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For most of my career, I’ve worked as a marketer for large consumer goods companies – but I’ve always been interested in breaking into technology. Filed appeal after appeal. I would like to connect with technology leaders on LinkedIn. I would ask for introductions, I have scheduled meetings, but I will hide over and over again. Then finally, after years of preparation, it happened. A mentor at a Growing Equity Fund sent my resume to the CEO of Carta, which prompted me to land my first role in technology.
Breaking into technology with a non-technical background is challenging,” says Robin Harris, co-founder and CEO of Career Karma. “The same barriers in funding also exist with startups. Career Karma is the product we wish we had had when we were breaking into technology. Our vision is to help as many people as possible navigate their careers and build successful tech careers.”
According to a recent McKinsey study, 375 million workers will switch jobs between now and 2030. During the Great Resignation Period, 4.4 million people quit their jobs. The intense competition to attract talent to technology is at levels that some recruiters say they haven’t seen in 20 years. says Jim Bartolomea, vice president of global talent for Tech titan ServiceNow, which employs a large portion of San Diego’s software talent.
Enter Career Karma, one of the largest platforms to refinish and hone talent. Currently, three million people visit its platform per month in search of career advice. Individuals are matched for the best functional training program for them. They also have access to a community of thousands of people in live audio rooms, giving them support to complete programs and find jobs..
“The $2.2 trillion post-secondary education market is disintegrating, and Career Karma has created its own category,” Harris says. “We help adults navigate an increasingly complex landscape of colleges, non-degree programs, professional certifications, boot camps and short courses. Career Karma is where businesses, schools, and career training programs come together in one place.”
Harris is revolutionizing the world of educational technology and empowering millions of people to break into technology. Here are three lessons he learned in building professional karma:
At the age of four, Harris became a cellist (he still plays to this day). He credits his ability to remain disciplined as a founder of those early formative years of learning music. “As a musician, you learn a lot of things: subjective and objective analysis, how to express yourself, how to praise and criticize,” Harris says. “I learned how to compete, I learned how to teach, I learned how to set and exceed goals. All of these things put me on the path to starting my own company someday.”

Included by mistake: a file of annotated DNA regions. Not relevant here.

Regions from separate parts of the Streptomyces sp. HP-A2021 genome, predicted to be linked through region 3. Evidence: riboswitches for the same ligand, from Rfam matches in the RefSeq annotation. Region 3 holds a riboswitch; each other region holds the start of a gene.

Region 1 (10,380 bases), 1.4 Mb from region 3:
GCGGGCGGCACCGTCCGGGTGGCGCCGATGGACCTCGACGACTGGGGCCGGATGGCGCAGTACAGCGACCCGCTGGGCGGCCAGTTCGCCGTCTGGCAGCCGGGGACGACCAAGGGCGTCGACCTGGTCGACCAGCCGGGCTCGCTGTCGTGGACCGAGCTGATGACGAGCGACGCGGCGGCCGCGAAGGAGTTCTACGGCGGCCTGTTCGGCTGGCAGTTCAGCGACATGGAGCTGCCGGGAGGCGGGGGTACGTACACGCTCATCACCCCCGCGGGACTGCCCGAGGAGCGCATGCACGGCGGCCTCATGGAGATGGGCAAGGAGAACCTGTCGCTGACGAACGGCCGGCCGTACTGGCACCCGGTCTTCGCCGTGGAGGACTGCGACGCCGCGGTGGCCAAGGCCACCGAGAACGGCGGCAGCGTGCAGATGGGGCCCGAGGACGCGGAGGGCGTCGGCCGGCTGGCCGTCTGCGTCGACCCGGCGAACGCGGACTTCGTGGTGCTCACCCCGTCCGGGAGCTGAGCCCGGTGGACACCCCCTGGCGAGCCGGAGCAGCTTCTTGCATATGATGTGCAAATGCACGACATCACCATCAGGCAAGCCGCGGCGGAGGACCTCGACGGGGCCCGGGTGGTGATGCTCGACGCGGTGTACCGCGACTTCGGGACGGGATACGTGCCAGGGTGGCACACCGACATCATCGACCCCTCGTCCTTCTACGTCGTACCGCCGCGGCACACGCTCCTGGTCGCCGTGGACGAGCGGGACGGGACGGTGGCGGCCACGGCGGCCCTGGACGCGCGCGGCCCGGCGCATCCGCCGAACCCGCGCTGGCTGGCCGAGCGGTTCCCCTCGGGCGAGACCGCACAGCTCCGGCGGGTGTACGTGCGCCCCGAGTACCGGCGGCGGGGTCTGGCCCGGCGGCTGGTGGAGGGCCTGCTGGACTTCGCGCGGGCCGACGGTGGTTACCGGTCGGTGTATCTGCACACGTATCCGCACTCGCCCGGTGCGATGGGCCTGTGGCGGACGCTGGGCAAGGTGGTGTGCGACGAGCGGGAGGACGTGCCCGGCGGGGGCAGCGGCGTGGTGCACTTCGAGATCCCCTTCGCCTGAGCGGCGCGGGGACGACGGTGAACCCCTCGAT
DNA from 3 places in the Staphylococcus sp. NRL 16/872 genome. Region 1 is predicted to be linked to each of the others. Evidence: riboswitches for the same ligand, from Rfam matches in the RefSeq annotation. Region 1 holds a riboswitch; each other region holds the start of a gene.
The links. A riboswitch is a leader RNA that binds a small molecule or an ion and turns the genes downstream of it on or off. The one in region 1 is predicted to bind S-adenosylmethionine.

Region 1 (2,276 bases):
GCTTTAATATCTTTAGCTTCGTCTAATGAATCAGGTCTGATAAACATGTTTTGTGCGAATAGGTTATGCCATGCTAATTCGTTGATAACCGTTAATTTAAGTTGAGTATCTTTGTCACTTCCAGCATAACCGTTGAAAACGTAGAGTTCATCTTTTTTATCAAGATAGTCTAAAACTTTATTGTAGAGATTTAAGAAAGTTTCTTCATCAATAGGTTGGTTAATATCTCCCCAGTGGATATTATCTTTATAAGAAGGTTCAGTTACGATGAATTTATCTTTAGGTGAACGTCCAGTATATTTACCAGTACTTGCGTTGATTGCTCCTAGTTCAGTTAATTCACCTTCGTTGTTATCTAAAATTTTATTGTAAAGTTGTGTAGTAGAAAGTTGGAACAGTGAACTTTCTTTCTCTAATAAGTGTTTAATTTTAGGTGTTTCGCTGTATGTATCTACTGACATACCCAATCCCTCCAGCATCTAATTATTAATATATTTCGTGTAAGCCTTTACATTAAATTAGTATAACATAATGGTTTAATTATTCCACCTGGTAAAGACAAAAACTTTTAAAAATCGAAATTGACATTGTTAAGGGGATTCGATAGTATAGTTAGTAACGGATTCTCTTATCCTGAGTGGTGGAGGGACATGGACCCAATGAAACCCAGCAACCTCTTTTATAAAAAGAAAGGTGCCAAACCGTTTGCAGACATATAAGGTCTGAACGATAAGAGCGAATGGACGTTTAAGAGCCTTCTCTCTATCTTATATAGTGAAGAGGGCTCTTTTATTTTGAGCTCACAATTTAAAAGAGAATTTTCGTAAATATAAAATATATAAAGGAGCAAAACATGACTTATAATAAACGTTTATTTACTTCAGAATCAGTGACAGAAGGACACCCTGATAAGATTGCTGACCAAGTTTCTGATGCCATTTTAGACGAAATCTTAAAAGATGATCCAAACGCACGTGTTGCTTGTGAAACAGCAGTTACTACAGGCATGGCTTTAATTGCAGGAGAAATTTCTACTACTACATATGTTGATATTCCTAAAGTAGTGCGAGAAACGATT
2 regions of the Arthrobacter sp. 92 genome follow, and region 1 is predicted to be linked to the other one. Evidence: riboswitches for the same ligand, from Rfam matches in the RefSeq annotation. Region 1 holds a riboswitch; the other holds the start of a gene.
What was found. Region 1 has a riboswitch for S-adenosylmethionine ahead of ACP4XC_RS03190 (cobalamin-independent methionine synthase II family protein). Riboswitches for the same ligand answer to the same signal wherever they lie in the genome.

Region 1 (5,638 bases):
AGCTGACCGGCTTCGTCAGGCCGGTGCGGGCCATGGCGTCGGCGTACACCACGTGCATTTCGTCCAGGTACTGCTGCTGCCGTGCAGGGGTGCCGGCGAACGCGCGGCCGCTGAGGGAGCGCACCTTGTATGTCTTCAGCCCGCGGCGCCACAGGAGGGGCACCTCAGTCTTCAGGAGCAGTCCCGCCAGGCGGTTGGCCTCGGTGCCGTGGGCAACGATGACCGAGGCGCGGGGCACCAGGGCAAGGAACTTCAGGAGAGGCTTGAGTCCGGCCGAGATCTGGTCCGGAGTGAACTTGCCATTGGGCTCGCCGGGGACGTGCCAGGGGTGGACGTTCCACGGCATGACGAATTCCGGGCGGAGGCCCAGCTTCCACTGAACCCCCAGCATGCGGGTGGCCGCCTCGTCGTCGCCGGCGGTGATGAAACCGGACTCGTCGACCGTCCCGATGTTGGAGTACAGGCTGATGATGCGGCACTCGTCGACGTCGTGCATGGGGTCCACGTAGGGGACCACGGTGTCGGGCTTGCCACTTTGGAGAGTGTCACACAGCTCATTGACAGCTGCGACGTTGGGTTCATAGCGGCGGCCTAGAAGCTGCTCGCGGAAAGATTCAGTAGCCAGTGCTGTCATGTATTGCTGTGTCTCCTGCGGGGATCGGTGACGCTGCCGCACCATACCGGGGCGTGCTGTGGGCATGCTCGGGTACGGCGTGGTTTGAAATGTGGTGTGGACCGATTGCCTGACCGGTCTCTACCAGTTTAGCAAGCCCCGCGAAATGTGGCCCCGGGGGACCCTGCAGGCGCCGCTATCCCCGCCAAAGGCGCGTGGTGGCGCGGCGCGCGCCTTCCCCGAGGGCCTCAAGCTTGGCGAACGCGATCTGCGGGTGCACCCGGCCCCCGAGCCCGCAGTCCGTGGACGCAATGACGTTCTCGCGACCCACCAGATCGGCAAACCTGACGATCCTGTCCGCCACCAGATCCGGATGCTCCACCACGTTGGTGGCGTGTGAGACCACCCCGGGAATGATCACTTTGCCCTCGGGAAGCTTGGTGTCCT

As Harris describes it, learning the correct way to play an instrument like the cello, memorize a piece, or learn the beats can take months of practice before you see results. “Staying disciplined is key,” Harris says. “When you’re building a company, results won’t happen overnight.” He remembers being rejected by Y Combinator the first time they applied. He was disappointed, but remained disciplined and stayed the course. He didn’t let this rejection stop him. Career Karma was accepted the second time Harris and co have applied to Y Combinator.
Community building is the key
“Community building is one of the main factors that differentiate us in the marketplace,” Harris says. “Psychological support is crucial when you are pursuing a new goal like learning a completely new skill. You can be in the best school and have access to the best teachers, but self-doubt still creeps in.” For many people on the Career Karma platform, the prospect of entering a new world like technology can be daunting. The support provided by the Career Karma community helps individuals to persevere when they feel stuck and about to give up.
“I grew up with a lot of confidence,” Harris says. “In Atlanta, I have been surrounded by successful people who are just like me. I never doubted that I could achieve anything. I want Career Karma to help all individuals realize their potential.”
Don’t let “no” stop you from asking again
Harris and his team just closed $40 million Series B funding and raised $52 million in the past three years. All of their first major investors doubled their investments. However, many investors that Harris contacted early on said no the first time around.
“Just because someone says no, don’t let that stop you from asking again,” Harris advises entrepreneurs. “You have to feel comfortable expressing a vision that people might believe in, but they might not think you can do. If they say no, come back to them in a year and say, Remember what I said I’m going to do? Guess what? You did it, and then they cut you a check” .
Harris advises entrepreneurs not to hold a grudge and not to burn bridges with investors. Some who said no the first time said yes the second time, and they invested more than Harris expected.
Now that the second round of Series B has closed, Career Karma is preparing to recruit heavily into products, data and design, as well as expand into higher education and institutions. “With Career Karma, we’re not just building a company, we’re building a movement to connect global talent to their next opportunity,” says Harris.